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Land Registry values down while prices rise

The Cyprus Land Registry has come under attack over its valuation of properties on the island and while its 2018 valuations are lower than those in 2013, property prices continue to rise.

Cyprus Land Registry values down while prices rise RECENTLY, the Cyprus Land Registry has come under attack over its valuation of state-owned land in Nicosia.

One piece of prime real estate in central Nicosia, which was valued at €70 million in 2014, was recently re-valued at €5 million.

Another plot in Nicosia, which was set to be sold to Qatari interests in 2012 but the deal fell through, was valued at €143 million in 2010. In 2013 the Land Registry valued the same plot at €92.5 million and €70 million in 2014 and finally €5.3 million earlier this year. AKEL MP Irini Charalambidou asked a surveyor to value the plot; he came back with a valuation of at least €40 million.

However, the Land Registry subsequently admitted it may have made a ‘mistake’ in its valuation of the land that was set to be sold to Qatari interests.

It also notes that its valuations, which are used for taxation purposes and fees, do not reflect a property’s market value. It has also said that properties were valued in collaboration with private surveyors with sales in recent years being taken into account in the assessment.

Not isolated cases

But these ‘strange valuations’ are not isolated cases. When the Land Registry re-assessed the value of 1,634,946 parcels of land and dwellings in 2013, they were valued at €202.6 billion around €24 million. But when it revalued the properties again in 2018 they were valued at €178.7 billion; a fall of around €24 million.

Indeed, the value of my house fell 30% in 2018, from its value in 2013.

Unfortunately, as the Land Registry has not published the methodology it employs for assessing property values.

Prices rising

While (according to the Land Registry) property values have been fallen since 2013, the Cyprus Central Bank, the Cyprus Statistical Service, RICS Cyprus and Eurostat all report that real estate prices have generally been rising annually since the end of 2013.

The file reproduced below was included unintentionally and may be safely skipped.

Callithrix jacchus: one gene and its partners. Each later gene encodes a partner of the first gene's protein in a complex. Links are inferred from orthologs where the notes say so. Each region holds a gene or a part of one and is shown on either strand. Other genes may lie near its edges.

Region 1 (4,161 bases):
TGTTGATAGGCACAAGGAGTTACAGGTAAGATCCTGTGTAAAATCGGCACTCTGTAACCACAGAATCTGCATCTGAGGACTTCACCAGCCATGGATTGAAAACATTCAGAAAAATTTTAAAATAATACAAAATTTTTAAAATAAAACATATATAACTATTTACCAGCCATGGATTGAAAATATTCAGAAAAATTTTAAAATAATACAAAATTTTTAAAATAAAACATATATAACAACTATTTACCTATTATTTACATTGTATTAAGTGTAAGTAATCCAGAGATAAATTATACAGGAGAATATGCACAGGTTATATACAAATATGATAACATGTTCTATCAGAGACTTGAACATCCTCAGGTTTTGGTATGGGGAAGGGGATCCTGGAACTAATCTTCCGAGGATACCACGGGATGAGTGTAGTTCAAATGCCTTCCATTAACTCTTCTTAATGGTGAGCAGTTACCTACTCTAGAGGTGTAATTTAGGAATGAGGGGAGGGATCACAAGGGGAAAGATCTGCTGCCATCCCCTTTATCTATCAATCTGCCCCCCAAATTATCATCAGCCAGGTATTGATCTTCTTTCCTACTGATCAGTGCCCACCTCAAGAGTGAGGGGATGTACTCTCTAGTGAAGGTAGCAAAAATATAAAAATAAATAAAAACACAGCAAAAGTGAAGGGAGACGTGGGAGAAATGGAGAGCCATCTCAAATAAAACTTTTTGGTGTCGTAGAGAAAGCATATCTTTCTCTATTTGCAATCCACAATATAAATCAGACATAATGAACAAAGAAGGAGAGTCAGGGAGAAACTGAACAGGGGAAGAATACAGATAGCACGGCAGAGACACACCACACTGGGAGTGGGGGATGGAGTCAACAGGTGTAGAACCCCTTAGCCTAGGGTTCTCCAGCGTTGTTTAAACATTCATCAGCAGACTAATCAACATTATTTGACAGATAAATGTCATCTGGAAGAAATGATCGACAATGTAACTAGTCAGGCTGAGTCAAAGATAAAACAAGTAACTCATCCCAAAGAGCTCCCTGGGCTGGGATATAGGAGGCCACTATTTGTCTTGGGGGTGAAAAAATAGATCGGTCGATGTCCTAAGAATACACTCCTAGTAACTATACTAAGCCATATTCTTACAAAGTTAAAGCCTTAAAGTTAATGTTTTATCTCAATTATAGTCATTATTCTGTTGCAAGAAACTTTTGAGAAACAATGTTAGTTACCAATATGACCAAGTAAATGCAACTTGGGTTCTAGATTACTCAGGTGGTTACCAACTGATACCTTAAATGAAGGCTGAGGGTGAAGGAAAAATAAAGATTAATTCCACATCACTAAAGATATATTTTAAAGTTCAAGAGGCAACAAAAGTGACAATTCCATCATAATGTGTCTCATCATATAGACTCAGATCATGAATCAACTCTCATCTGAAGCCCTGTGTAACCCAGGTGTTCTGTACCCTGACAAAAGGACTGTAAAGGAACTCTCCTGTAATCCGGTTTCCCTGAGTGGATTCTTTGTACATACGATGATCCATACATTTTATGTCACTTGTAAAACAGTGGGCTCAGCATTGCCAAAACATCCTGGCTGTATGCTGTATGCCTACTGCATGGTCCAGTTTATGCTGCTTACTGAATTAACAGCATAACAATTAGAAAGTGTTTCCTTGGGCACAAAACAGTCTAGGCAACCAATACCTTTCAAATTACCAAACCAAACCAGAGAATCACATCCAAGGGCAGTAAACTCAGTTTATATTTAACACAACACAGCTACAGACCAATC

Where does this leave Joe public?

Mystified, bemused, bewildered, frustrated and angry; particularly as the Land Registry invariably calculates Property Transfer Fees higher than the purchaser actually paid for the property, when by its own assessment, property values have fallen.

Readers' comments

Comments on this article are no longer being accepted.

  • Greg Gregory says:

    Interesting now that I am looking to get a valuation on land I’m looking to sell. Who to believe?

  • Grunge says:

    It’s all housing bubble and squeak again…

  • Ian says:

    I must be misunderstanding these posters which say “Invest in Cyprus and enjoy the benefits”.

    Didn’t realise negative growth was a benefit until now.

    Just shows, I’m never too old to learn (or too stupid).

  • Viennese says:

    Cyprus is and always was…way of administering the Island appears like a playground.

  • Costas Apacket says:

    More ‘make it up as you go along’ from the amateurs being paid as if they were professionals.

    Perhaps it’s thievery they are most skilled in rather than professional land registry activities.

  • The views expressed in readers' comments are not necessarily shared by the Cyprus Property News.


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